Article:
Utility-scale US solar capacity grew 43% in 2013

Share

Installed solar power capacity in the U.S. grew by 42.8% in 2013, with the country adding 2.9 GW of large-scale solar energy to the grid, according to the latest Energy Infrastructure Update report from FERC’s Office of Energy Projects.

The report also found that combined renewable energy sources (solar, wind, geothermal, biomass and hydropower) accounted for 37% of all electrical generating capacity in 2013, outstripping coal (which provided just 10.8%), oil and nuclear. Natural gas – boosted by a series of successful fracking initiatives – led the way, however, fuelling 51.1% of new energy capacity (7.2 GW overall).

Despite the dominance of gas, the U.S. solar industry is sure to be encouraged by FERC’s findings, which show that solar energy (from both PV and concentrated solar power installations) was the second-most popular source of power last year, and by far the fastest-growing renewable energy source, with 266 individual commercial-size installations added. It should also be noted that these figures do not include an estimated 1.6 GW of "behind the meter" sources of solar PV – such as rooftop residential installations and smaller commercial arrays.

Stretched over a two-year period from the beginning of 2012 to the end of 2013, FERC’s report also revealed that renewable energy sources accounted for 20.8 GW of new installed capacity during that period, accounting for 15.97% of total installed U.S. operating capacity.

"Renewable energy sources are leaving coal, oil, and nuclear power in the dust as new sources of electrical generating capacity while challenging natural gas’ current dominance," said Ken Bossong, executive director of the SUN DAY campaign – a non-profit research and educational organization that promotes sustainable energy technologies in the U.S. "The growth of renewables is likely to accelerate as the costs for new solar and wind continue to drop, making them ever more competitive with fossil fuels and nuclear power."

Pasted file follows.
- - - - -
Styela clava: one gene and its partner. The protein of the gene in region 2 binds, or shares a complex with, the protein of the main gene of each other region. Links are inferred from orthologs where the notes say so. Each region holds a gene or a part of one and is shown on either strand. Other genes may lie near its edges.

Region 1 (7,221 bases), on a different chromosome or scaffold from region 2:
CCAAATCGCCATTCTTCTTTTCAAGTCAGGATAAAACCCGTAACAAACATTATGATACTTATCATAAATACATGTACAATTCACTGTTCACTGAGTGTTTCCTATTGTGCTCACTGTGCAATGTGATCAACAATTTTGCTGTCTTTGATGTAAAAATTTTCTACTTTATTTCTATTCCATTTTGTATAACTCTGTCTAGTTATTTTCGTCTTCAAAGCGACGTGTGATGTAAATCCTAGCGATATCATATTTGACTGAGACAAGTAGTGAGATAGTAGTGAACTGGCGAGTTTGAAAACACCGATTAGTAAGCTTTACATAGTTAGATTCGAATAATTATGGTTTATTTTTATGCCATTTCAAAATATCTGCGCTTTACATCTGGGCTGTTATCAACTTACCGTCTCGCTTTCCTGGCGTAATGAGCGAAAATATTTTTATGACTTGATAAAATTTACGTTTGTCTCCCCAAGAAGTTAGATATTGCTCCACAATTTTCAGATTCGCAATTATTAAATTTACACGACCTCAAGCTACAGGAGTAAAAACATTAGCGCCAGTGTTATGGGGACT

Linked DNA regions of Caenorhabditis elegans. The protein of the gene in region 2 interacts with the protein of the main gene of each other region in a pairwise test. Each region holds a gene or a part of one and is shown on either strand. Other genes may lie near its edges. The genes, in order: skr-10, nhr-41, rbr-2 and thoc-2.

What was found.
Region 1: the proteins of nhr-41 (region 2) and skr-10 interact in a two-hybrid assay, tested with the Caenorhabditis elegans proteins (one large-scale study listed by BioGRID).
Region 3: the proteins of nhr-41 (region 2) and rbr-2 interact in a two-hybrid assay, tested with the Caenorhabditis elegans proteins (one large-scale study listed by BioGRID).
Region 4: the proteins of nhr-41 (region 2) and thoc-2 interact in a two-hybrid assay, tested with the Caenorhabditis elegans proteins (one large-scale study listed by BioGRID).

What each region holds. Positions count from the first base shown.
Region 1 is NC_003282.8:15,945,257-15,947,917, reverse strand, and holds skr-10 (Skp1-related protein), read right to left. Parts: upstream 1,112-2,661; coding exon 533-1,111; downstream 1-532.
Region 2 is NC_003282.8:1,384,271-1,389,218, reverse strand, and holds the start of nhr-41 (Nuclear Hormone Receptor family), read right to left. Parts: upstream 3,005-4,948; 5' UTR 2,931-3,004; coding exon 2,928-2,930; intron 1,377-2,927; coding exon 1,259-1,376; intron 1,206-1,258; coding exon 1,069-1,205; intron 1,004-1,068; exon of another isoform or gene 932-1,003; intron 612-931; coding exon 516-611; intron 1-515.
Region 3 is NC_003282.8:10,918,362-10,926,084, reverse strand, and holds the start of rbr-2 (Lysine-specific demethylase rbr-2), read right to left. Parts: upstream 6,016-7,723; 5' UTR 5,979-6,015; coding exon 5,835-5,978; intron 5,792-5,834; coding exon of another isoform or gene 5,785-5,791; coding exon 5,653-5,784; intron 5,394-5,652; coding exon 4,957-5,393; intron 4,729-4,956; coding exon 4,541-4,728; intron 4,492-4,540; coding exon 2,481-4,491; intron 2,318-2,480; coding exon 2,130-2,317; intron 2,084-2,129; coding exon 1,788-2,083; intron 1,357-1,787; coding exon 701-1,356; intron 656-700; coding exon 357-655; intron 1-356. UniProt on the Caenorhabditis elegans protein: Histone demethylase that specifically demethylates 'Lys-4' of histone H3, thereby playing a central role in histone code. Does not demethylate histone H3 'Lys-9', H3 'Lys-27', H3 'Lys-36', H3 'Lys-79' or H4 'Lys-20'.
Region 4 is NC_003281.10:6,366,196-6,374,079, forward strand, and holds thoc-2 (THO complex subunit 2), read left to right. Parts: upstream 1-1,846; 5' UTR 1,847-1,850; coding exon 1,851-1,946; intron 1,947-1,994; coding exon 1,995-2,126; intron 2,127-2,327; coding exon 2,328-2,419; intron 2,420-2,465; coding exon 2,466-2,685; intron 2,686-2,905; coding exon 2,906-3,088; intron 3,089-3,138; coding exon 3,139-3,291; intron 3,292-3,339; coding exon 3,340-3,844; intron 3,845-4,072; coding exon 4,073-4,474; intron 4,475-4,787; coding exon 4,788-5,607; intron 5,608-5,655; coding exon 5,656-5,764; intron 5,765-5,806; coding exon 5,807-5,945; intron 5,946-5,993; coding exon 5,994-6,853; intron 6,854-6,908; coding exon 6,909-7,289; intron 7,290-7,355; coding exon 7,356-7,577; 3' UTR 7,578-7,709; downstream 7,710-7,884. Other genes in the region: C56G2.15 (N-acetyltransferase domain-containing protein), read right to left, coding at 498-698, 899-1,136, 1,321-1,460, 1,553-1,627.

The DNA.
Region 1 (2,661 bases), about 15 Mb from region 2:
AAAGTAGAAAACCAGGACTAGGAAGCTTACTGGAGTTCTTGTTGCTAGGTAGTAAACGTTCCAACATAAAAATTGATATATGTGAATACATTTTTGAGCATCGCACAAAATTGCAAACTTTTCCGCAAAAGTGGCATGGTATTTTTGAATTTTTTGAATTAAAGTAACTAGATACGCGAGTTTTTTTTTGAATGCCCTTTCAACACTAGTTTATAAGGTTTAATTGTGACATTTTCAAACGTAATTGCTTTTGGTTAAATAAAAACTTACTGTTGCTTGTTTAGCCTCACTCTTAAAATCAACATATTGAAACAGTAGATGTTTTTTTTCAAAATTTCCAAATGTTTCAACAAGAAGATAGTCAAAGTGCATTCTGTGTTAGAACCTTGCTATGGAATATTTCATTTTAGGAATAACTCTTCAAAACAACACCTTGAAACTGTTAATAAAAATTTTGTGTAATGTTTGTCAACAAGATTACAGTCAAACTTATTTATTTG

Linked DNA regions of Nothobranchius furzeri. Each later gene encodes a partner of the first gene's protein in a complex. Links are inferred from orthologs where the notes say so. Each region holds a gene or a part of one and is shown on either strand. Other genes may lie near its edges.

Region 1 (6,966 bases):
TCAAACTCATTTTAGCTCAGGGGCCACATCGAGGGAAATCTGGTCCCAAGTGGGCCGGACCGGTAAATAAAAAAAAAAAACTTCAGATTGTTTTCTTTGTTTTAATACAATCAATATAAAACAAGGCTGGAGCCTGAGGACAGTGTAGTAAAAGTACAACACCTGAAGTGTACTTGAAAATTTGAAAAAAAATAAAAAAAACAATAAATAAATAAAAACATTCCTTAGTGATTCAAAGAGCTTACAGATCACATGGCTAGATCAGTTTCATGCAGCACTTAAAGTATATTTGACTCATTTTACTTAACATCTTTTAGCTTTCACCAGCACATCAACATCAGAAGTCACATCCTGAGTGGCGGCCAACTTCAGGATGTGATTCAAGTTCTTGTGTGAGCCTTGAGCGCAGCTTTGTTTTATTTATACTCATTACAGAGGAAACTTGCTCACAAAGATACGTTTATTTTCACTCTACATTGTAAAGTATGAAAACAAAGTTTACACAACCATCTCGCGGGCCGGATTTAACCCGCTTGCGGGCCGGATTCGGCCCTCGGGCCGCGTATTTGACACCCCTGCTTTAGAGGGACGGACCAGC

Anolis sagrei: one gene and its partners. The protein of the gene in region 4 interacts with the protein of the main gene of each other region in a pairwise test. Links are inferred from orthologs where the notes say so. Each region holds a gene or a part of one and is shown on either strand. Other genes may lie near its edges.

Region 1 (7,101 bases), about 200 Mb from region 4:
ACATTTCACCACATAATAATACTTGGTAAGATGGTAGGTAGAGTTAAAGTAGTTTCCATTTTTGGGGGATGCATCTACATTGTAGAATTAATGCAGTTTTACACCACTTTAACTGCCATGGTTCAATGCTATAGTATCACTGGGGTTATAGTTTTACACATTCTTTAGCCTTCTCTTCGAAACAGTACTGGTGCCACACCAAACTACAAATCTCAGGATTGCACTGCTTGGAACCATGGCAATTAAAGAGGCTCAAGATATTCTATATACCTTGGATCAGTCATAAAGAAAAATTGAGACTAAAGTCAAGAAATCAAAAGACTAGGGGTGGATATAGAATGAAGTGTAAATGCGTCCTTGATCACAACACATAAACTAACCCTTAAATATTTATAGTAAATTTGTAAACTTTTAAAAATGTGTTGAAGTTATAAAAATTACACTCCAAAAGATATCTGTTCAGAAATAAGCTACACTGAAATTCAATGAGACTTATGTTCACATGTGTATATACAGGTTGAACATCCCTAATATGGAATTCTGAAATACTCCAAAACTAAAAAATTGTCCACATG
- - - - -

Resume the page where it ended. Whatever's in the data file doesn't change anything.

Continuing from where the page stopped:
Popular content

This content is protected by copyright and may not be reused. If you want to cooperate with us and would like to reuse some of our content, please contact: editors@pv-magazine.com.

Share

Related content

Elsewhere on pv magazine...

Leave a Reply

Please be mindful of our community standards.

Your email address will not be published. Required fields are marked *

By submitting this form you agree to pv magazine using your data for the purposes of publishing your comment.

Your personal data will only be disclosed or otherwise transmitted to third parties for the purposes of spam filtering or if this is necessary for technical maintenance of the website. Any other transfer to third parties will not take place unless this is justified on the basis of applicable data protection regulations or if pv magazine is legally obliged to do so.

You may revoke this consent at any time with effect for the future, in which case your personal data will be deleted immediately. Otherwise, your data will be deleted if pv magazine has processed your request or the purpose of data storage is fulfilled.

Further information on data privacy can be found in our Data Protection Policy.